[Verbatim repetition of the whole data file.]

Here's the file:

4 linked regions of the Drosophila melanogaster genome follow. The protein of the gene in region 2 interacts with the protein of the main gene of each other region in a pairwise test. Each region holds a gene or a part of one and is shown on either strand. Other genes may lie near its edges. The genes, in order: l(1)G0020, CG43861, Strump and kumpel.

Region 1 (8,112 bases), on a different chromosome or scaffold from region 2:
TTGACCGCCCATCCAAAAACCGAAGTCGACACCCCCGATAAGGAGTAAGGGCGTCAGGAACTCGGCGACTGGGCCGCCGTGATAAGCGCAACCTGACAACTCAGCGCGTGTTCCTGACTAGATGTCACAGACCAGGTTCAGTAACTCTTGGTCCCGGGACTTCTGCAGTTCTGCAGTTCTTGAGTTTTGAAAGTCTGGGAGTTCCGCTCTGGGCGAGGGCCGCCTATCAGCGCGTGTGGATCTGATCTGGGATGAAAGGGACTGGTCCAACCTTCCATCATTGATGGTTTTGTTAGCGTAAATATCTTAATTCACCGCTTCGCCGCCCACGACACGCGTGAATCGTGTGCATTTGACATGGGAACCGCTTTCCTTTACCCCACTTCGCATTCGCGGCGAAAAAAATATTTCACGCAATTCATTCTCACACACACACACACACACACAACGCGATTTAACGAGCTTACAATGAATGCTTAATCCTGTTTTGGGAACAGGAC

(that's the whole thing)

4 linked regions of the Drosophila melanogaster genome follow. The protein of the gene in region 2 interacts with the protein of the main gene of each other region in a pairwise test. Each region holds a gene or a part of one and is shown on either strand. Other genes may lie near its edges. The genes, in order: l(1)G0020, CG43861, Strump and kumpel.

Region 1 (8,112 bases), on a different chromosome or scaffold from region 2:
TTGACCGCCCATCCAAAAACCGAAGTCGACACCCCCGATAAGGAGTAAGGGCGTCAGGAACTCGGCGACTGGGCCGCCGTGATAAGCGCAACCTGACAACTCAGCGCGTGTTCCTGACTAGATGTCACAGACCAGGTTCAGTAACTCTTGGTCCCGGGACTTCTGCAGTTCTGCAGTTCTTGAGTTTTGAAAGTCTGGGAGTTCCGCTCTGGGCGAGGGCCGCCTATCAGCGCGTGTGGATCTGATCTGGGATGAAAGGGACTGGTCCAACCTTCCATCATTGATGGTTTTGTTAGCGTAAATATCTTAATTCACCGCTTCGCCGCCCACGACACGCGTGAATCGTGTGCATTTGACATGGGAACCGCTTTCCTTTACCCCACTTCGCATTCGCGGCGAAAAAAATATTTCACGCAATTCATTCTCACACACACACACACACACACAACGCGATTTAACGAGCTTACAATGAATGCTTAATCCTGTTTTGGGAACAGGAC